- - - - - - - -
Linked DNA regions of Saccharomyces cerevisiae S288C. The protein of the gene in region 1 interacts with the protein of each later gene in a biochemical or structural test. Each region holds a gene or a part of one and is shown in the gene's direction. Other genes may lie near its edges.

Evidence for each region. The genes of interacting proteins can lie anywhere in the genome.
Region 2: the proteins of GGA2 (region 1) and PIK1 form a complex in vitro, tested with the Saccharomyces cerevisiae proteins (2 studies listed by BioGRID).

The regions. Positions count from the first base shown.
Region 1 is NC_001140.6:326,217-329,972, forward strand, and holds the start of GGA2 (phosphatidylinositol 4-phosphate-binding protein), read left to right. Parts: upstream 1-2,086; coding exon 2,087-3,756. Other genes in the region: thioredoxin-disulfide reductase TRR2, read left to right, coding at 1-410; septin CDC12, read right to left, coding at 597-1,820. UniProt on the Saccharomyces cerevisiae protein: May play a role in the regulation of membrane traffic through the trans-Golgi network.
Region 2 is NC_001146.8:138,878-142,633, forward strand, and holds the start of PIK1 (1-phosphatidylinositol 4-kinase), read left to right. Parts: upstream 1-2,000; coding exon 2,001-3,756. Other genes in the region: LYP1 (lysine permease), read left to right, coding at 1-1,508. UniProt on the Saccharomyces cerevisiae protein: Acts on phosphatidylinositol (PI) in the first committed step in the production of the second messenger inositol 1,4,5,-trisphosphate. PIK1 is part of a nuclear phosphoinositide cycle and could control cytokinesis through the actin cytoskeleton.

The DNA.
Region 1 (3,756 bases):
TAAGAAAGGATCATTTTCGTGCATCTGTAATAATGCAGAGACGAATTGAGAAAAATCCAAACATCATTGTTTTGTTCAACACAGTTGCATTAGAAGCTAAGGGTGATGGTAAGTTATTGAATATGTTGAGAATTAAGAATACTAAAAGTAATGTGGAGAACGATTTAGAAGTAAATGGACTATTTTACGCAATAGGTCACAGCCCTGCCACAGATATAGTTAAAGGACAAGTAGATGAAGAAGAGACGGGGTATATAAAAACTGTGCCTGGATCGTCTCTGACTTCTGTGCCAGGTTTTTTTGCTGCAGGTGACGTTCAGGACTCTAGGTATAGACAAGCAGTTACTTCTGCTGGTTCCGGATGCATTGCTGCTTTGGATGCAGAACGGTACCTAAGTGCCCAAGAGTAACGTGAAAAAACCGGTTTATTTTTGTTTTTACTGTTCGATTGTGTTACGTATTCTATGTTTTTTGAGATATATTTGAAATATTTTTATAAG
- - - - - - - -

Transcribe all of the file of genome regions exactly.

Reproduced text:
Linked DNA regions of Saccharomyces cerevisiae S288C. The protein of the gene in region 1 interacts with the protein of each later gene in a biochemical or structural test. Each region holds a gene or a part of one and is shown in the gene's direction. Other genes may lie near its edges.

Evidence for each region. The genes of interacting proteins can lie anywhere in the genome.
Region 2: the proteins of GGA2 (region 1) and PIK1 form a complex in vitro, tested with the Saccharomyces cerevisiae proteins (2 studies listed by BioGRID).

The regions. Positions count from the first base shown.
Region 1 is NC_001140.6:326,217-329,972, forward strand, and holds the start of GGA2 (phosphatidylinositol 4-phosphate-binding protein), read left to right. Parts: upstream 1-2,086; coding exon 2,087-3,756. Other genes in the region: thioredoxin-disulfide reductase TRR2, read left to right, coding at 1-410; septin CDC12, read right to left, coding at 597-1,820. UniProt on the Saccharomyces cerevisiae protein: May play a role in the regulation of membrane traffic through the trans-Golgi network.
Region 2 is NC_001146.8:138,878-142,633, forward strand, and holds the start of PIK1 (1-phosphatidylinositol 4-kinase), read left to right. Parts: upstream 1-2,000; coding exon 2,001-3,756. Other genes in the region: LYP1 (lysine permease), read left to right, coding at 1-1,508. UniProt on the Saccharomyces cerevisiae protein: Acts on phosphatidylinositol (PI) in the first committed step in the production of the second messenger inositol 1,4,5,-trisphosphate. PIK1 is part of a nuclear phosphoinositide cycle and could control cytokinesis through the actin cytoskeleton.

The DNA.
Region 1 (3,756 bases):
TAAGAAAGGATCATTTTCGTGCATCTGTAATAATGCAGAGACGAATTGAGAAAAATCCAAACATCATTGTTTTGTTCAACACAGTTGCATTAGAAGCTAAGGGTGATGGTAAGTTATTGAATATGTTGAGAATTAAGAATACTAAAAGTAATGTGGAGAACGATTTAGAAGTAAATGGACTATTTTACGCAATAGGTCACAGCCCTGCCACAGATATAGTTAAAGGACAAGTAGATGAAGAAGAGACGGGGTATATAAAAACTGTGCCTGGATCGTCTCTGACTTCTGTGCCAGGTTTTTTTGCTGCAGGTGACGTTCAGGACTCTAGGTATAGACAAGCAGTTACTTCTGCTGGTTCCGGATGCATTGCTGCTTTGGATGCAGAACGGTACCTAAGTGCCCAAGAGTAACGTGAAAAAACCGGTTTATTTTTGTTTTTACTGTTCGATTGTGTTACGTATTCTATGTTTTTTGAGATATATTTGAAATATTTTTATAAG